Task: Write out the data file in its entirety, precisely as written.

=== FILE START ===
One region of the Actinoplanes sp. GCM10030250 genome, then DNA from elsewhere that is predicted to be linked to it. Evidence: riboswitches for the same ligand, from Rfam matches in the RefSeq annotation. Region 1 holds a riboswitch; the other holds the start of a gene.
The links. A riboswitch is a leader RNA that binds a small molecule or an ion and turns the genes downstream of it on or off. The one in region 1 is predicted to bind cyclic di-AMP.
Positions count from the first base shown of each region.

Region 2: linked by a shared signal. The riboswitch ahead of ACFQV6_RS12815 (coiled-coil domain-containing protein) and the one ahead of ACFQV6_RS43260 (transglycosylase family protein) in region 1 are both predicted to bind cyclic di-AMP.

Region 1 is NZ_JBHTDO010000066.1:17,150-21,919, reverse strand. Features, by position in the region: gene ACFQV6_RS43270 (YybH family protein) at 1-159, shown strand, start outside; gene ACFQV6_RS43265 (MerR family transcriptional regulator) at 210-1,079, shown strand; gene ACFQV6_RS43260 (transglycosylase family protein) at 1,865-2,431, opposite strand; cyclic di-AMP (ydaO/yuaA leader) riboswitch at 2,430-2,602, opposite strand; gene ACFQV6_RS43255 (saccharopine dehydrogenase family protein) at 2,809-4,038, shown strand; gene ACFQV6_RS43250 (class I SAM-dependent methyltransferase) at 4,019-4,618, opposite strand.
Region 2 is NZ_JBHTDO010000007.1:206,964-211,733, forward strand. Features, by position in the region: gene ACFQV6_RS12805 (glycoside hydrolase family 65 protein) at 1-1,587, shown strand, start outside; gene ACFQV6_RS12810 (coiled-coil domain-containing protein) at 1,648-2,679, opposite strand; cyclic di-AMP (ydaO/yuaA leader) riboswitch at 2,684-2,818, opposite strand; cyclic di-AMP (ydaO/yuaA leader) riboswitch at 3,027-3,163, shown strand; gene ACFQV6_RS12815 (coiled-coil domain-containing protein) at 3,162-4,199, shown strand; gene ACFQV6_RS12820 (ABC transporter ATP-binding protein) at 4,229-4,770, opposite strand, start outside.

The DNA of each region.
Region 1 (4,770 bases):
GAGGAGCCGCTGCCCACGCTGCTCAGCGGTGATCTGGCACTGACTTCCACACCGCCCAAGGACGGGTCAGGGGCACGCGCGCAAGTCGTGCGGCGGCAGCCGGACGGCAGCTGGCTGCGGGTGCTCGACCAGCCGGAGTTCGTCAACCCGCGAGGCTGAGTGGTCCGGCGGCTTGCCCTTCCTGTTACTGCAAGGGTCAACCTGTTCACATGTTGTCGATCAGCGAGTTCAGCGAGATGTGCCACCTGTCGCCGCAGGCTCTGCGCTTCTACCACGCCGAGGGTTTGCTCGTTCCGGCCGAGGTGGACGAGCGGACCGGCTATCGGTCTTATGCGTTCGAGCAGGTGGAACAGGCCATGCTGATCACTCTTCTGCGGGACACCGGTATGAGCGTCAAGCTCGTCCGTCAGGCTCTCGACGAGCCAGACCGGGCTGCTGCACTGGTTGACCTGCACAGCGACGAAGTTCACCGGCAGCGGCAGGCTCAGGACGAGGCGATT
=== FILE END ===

One region of the Actinoplanes sp. GCM10030250 genome, then DNA from elsewhere that is predicted to be linked to it. Evidence: riboswitches for the same ligand, from Rfam matches in the RefSeq annotation. Region 1 holds a riboswitch; the other holds the start of a gene.
The links. A riboswitch is a leader RNA that binds a small molecule or an ion and turns the genes downstream of it on or off. The one in region 1 is predicted to bind cyclic di-AMP.
Positions count from the first base shown of each region.

Region 2: linked by a shared signal. The riboswitch ahead of ACFQV6_RS12815 (coiled-coil domain-containing protein) and the one ahead of ACFQV6_RS43260 (transglycosylase family protein) in region 1 are both predicted to bind cyclic di-AMP.

Region 1 is NZ_JBHTDO010000066.1:17,150-21,919, reverse strand. Features, by position in the region: gene ACFQV6_RS43270 (YybH family protein) at 1-159, shown strand, start outside; gene ACFQV6_RS43265 (MerR family transcriptional regulator) at 210-1,079, shown strand; gene ACFQV6_RS43260 (transglycosylase family protein) at 1,865-2,431, opposite strand; cyclic di-AMP (ydaO/yuaA leader) riboswitch at 2,430-2,602, opposite strand; gene ACFQV6_RS43255 (saccharopine dehydrogenase family protein) at 2,809-4,038, shown strand; gene ACFQV6_RS43250 (class I SAM-dependent methyltransferase) at 4,019-4,618, opposite strand.
Region 2 is NZ_JBHTDO010000007.1:206,964-211,733, forward strand. Features, by position in the region: gene ACFQV6_RS12805 (glycoside hydrolase family 65 protein) at 1-1,587, shown strand, start outside; gene ACFQV6_RS12810 (coiled-coil domain-containing protein) at 1,648-2,679, opposite strand; cyclic di-AMP (ydaO/yuaA leader) riboswitch at 2,684-2,818, opposite strand; cyclic di-AMP (ydaO/yuaA leader) riboswitch at 3,027-3,163, shown strand; gene ACFQV6_RS12815 (coiled-coil domain-containing protein) at 3,162-4,199, shown strand; gene ACFQV6_RS12820 (ABC transporter ATP-binding protein) at 4,229-4,770, opposite strand, start outside.

The DNA of each region.
Region 1 (4,770 bases):
GAGGAGCCGCTGCCCACGCTGCTCAGCGGTGATCTGGCACTGACTTCCACACCGCCCAAGGACGGGTCAGGGGCACGCGCGCAAGTCGTGCGGCGGCAGCCGGACGGCAGCTGGCTGCGGGTGCTCGACCAGCCGGAGTTCGTCAACCCGCGAGGCTGAGTGGTCCGGCGGCTTGCCCTTCCTGTTACTGCAAGGGTCAACCTGTTCACATGTTGTCGATCAGCGAGTTCAGCGAGATGTGCCACCTGTCGCCGCAGGCTCTGCGCTTCTACCACGCCGAGGGTTTGCTCGTTCCGGCCGAGGTGGACGAGCGGACCGGCTATCGGTCTTATGCGTTCGAGCAGGTGGAACAGGCCATGCTGATCACTCTTCTGCGGGACACCGGTATGAGCGTCAAGCTCGTCCGTCAGGCTCTCGACGAGCCAGACCGGGCTGCTGCACTGGTTGACCTGCACAGCGACGAAGTTCACCGGCAGCGGCAGGCTCAGGACGAGGCGATT